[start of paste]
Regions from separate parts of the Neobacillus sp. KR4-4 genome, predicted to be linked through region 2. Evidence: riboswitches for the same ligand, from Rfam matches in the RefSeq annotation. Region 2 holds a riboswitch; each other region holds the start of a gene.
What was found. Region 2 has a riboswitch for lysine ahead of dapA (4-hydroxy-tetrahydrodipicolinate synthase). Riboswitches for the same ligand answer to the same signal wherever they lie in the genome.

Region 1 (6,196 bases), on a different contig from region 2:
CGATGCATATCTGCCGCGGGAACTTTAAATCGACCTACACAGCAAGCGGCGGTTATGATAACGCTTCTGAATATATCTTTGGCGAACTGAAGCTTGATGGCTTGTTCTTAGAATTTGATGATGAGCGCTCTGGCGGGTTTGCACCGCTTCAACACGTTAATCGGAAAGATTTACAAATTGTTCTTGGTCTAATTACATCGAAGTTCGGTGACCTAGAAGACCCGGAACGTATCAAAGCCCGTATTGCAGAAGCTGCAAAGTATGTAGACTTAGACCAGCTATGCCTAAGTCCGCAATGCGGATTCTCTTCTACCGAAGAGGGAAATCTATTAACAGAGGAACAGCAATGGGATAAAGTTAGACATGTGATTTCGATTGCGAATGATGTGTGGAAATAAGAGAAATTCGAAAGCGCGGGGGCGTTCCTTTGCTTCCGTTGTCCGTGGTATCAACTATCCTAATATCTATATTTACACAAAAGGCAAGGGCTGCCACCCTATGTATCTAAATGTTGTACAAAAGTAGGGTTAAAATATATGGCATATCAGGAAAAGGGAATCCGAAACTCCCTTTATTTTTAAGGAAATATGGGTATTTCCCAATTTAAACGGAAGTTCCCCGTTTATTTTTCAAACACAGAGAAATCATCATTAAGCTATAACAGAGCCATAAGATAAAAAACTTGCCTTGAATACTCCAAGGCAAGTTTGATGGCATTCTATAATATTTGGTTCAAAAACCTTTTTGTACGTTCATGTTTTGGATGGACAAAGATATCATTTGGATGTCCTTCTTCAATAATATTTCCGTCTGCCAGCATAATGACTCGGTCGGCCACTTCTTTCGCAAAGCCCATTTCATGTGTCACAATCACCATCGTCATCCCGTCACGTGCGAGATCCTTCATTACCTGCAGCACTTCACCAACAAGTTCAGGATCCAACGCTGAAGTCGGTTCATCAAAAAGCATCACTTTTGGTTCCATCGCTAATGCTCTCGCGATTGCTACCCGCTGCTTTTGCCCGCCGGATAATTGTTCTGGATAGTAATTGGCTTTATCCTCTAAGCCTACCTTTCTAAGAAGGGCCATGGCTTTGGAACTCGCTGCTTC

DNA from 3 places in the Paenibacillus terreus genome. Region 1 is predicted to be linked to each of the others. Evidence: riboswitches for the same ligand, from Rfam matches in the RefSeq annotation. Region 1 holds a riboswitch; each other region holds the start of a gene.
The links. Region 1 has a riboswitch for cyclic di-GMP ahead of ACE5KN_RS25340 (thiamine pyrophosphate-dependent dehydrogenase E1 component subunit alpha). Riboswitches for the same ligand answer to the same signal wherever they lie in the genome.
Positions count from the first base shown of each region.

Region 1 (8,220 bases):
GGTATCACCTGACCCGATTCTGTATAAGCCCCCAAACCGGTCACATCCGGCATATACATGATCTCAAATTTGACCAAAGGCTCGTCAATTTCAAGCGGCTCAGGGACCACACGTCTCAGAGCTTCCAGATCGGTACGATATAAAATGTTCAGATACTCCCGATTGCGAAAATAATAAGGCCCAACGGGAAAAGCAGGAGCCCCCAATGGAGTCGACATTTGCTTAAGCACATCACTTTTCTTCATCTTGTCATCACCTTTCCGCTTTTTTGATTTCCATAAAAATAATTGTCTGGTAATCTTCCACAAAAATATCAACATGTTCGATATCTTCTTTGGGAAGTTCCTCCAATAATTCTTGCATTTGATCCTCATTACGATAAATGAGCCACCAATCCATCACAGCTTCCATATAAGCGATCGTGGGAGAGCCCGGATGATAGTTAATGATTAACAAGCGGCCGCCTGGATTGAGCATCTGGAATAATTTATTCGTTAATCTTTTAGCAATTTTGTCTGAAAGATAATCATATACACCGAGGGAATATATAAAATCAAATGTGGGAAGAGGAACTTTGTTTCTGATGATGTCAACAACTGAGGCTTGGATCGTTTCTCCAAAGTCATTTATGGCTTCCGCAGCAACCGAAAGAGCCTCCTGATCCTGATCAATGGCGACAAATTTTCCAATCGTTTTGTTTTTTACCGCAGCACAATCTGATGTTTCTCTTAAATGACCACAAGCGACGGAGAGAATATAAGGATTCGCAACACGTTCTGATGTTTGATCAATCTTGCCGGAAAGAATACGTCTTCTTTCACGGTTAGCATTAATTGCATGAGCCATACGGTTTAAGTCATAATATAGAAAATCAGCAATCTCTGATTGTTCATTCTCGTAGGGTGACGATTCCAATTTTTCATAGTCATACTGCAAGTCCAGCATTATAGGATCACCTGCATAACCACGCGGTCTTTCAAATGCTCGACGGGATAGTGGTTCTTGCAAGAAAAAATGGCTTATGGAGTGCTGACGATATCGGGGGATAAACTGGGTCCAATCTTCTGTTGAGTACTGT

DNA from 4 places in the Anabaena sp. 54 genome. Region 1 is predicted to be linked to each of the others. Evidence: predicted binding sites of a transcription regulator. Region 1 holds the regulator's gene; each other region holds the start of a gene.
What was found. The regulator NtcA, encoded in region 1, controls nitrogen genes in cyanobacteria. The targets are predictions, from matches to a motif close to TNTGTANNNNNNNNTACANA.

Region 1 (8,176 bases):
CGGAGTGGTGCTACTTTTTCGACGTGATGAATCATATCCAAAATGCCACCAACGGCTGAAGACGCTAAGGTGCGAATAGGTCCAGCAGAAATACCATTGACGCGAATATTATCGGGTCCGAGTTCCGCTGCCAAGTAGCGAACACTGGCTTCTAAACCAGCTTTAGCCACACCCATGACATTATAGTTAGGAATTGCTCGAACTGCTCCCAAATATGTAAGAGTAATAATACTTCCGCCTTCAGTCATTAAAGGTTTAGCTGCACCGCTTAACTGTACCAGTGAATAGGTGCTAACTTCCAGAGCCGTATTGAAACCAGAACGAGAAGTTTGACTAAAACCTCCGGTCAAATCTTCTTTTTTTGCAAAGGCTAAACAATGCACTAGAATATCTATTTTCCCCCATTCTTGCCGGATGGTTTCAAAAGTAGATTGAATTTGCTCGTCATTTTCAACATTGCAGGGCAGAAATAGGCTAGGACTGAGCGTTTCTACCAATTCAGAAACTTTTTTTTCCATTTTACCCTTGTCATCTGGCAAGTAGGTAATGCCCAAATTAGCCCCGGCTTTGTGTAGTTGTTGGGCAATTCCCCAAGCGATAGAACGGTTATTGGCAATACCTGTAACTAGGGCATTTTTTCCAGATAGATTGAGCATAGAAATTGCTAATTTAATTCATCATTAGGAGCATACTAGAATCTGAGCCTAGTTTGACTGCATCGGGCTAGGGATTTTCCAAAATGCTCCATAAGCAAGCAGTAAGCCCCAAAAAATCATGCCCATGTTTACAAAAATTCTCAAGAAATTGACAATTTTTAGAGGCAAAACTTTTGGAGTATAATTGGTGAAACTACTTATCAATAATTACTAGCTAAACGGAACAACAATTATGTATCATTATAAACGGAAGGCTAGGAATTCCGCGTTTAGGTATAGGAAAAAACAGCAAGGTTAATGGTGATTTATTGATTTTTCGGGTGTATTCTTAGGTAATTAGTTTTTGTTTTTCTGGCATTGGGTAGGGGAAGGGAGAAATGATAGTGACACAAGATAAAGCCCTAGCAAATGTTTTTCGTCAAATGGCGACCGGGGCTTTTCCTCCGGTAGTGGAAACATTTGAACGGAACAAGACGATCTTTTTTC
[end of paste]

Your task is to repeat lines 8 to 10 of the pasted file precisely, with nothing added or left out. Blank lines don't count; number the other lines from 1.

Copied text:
Region 1 (8,220 bases):
GGTATCACCTGACCCGATTCTGTATAAGCCCCCAAACCGGTCACATCCGGCATATACATGATCTCAAATTTGACCAAAGGCTCGTCAATTTCAAGCGGCTCAGGGACCACACGTCTCAGAGCTTCCAGATCGGTACGATATAAAATGTTCAGATACTCCCGATTGCGAAAATAATAAGGCCCAACGGGAAAAGCAGGAGCCCCCAATGGAGTCGACATTTGCTTAAGCACATCACTTTTCTTCATCTTGTCATCACCTTTCCGCTTTTTTGATTTCCATAAAAATAATTGTCTGGTAATCTTCCACAAAAATATCAACATGTTCGATATCTTCTTTGGGAAGTTCCTCCAATAATTCTTGCATTTGATCCTCATTACGATAAATGAGCCACCAATCCATCACAGCTTCCATATAAGCGATCGTGGGAGAGCCCGGATGATAGTTAATGATTAACAAGCGGCCGCCTGGATTGAGCATCTGGAATAATTTATTCGTTAATCTTTTAGCAATTTTGTCTGAAAGATAATCATATACACCGAGGGAATATATAAAATCAAATGTGGGAAGAGGAACTTTGTTTCTGATGATGTCAACAACTGAGGCTTGGATCGTTTCTCCAAAGTCATTTATGGCTTCCGCAGCAACCGAAAGAGCCTCCTGATCCTGATCAATGGCGACAAATTTTCCAATCGTTTTGTTTTTTACCGCAGCACAATCTGATGTTTCTCTTAAATGACCACAAGCGACGGAGAGAATATAAGGATTCGCAACACGTTCTGATGTTTGATCAATCTTGCCGGAAAGAATACGTCTTCTTTCACGGTTAGCATTAATTGCATGAGCCATACGGTTTAAGTCATAATATAGAAAATCAGCAATCTCTGATTGTTCATTCTCGTAGGGTGACGATTCCAATTTTTCATAGTCATACTGCAAGTCCAGCATTATAGGATCACCTGCATAACCACGCGGTCTTTCAAATGCTCGACGGGATAGTGGTTCTTGCAAGAAAAAATGGCTTATGGAGTGCTGACGATATCGGGGGATAAACTGGGTCCAATCTTCTGTTGAGTACTGT

DNA from 4 places in the Anabaena sp. 54 genome. Region 1 is predicted to be linked to each of the others. Evidence: predicted binding sites of a transcription regulator. Region 1 holds the regulator's gene; each other region holds the start of a gene.